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What Are the Parts of a Violin Bow?
- Tip: The pointed end of the bow (sometimes referred to as the point), the tip of the bow is where the hair connects to the bow.
- Hair: The strands of horse hair that are strung across the bow and which rub the violin strings to create sound.
- Stick: The main structure of the bow, most often made of pernambuco wood. The bow stick can also be made from brazilwood or synthetic materials such as carbon fiber.
- Bow Grip: The leather pad and metal winding where the hand grips the bow.
- Frog: A carved piece of wood, usually ebony, where the hair connects at the base of the bow. It also houses the mechanism for tightening and loosening the bow.
- Eyelet: A small brass piece inside the frog that allows the bow to be tightened and loosened with a turn of the screw.
- End Screw: A screw used to tighten or loosen the hair of the bow.
Learn more about the parts of a violin in our complete guide here.
How Do You Hold a Violin Bow?
There are many ways to hold a violin bow. The two most common are the Russian grip and the Franco-Belgian grip.
- Russian Bow Grip: The hand is extremely pronated, with the fingers close together and the wrist up. This grip was used by famous violinists such as Jascha Heifetz, Mischa Elman, and Nathan Milstein. The Russian bow grip allows for a lot of bow speed.
- Franco-Belgian Bow Grip: The middle finger is opposite the thumb. The thumb should be slightly rounded/curved. It’s important not to lock the thumb. The index and ring fingers are resting on the bow with even spaces between them, and the pinky rests on top, slightly curved. This bow grip gives you more control and allows you to use more bow pressure from the natural weight of the arm.
Where Is the Bow Placed Between the Fingerboard and the Bridge of a Violin?
It is best to place the bow somewhere in the middle of the fingerboard and the bridge. If it is too close to the bridge the sound will be scratchy, if it is too close to the fingerboard the sound won’t have focus.
Grammy Award-winning violinist Itzhak Perlman compares this to jumping on a mattress: If the mattress is too hard, it’s difficult to get any height because the mattress isn’t springy enough. The “hard mattress” is that area right next to the bridge, where the string has the most tension. If you take your finger and push on the string right next to the bridge it won’t move much. Likewise, the bow will really have to work to get the string vibrating that close to the bridge. Then there’s the soft mattress—you won’t get a lot of bounce on one of those, either, because there’s too much give. The “soft mattress” is what the string is like over the fingerboard. Press there with your finger and you’ll see that the string gives easily under the pressure. With the string so loose, the bow can easily distort the vibrations unless it is applied very softly.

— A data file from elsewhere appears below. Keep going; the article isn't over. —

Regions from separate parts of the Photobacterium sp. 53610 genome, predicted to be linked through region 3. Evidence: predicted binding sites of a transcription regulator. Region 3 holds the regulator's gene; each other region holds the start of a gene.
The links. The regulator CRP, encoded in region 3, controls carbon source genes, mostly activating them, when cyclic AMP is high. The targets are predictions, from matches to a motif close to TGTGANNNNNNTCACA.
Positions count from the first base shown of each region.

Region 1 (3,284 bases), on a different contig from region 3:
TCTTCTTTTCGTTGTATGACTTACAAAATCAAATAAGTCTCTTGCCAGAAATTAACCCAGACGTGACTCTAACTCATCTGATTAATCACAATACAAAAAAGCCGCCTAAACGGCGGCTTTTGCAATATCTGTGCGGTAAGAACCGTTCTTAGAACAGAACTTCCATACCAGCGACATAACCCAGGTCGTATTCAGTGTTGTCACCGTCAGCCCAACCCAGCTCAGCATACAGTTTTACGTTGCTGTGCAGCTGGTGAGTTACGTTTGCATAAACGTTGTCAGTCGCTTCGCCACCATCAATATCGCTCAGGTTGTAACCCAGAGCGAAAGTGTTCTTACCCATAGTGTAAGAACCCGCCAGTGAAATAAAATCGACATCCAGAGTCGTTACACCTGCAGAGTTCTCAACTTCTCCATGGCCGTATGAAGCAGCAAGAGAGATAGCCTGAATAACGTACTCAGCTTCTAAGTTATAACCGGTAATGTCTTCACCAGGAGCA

The ideal place, in the middle, is like that “nice trampoline,” where there is just enough tension and just enough give. When you bow in that area, the string can easily vibrate in just the right way to create a good sound.
What Are Bow Speed and Pressure?
Speed is how fast you move the bow, and pressure is how much you press the bow to the string. Bow pressure doesn’t mean tensing up the muscles in the bow arm, but by relaxing the natural weight of the arm into the string. The more pressure you use, the faster you must move your bow to avoid scratching. The less pressure you use, the slower you can move your bow and still make a good sound.
How to Practice Holding a Violin Bow
To work on finger flexibility in your right hand, hold a pencil like you would hold your bow (make sure your fingers match the finger position on your bow). The pencil can be either straight up and down, or at a slight tilt. Flex your fingers, including the thumb. Then relax the fingers, allowing the hand to drop from the wrist. The goal is not to drop the pencil. You can also practice “teeter-tottering” the pencil over your thumb, keeping the thumb somewhat bent as the index finger pushes the pencil down to the left, then the pinkie pushes it down to the right. The benefit of this exercise is that you can do it anywhere—when you’re bored in a class, say, or watching TV. Once you get good at this, try the same exercises with the bow.
Learn more about the violin in Itzhak Perlman’s MasterClass.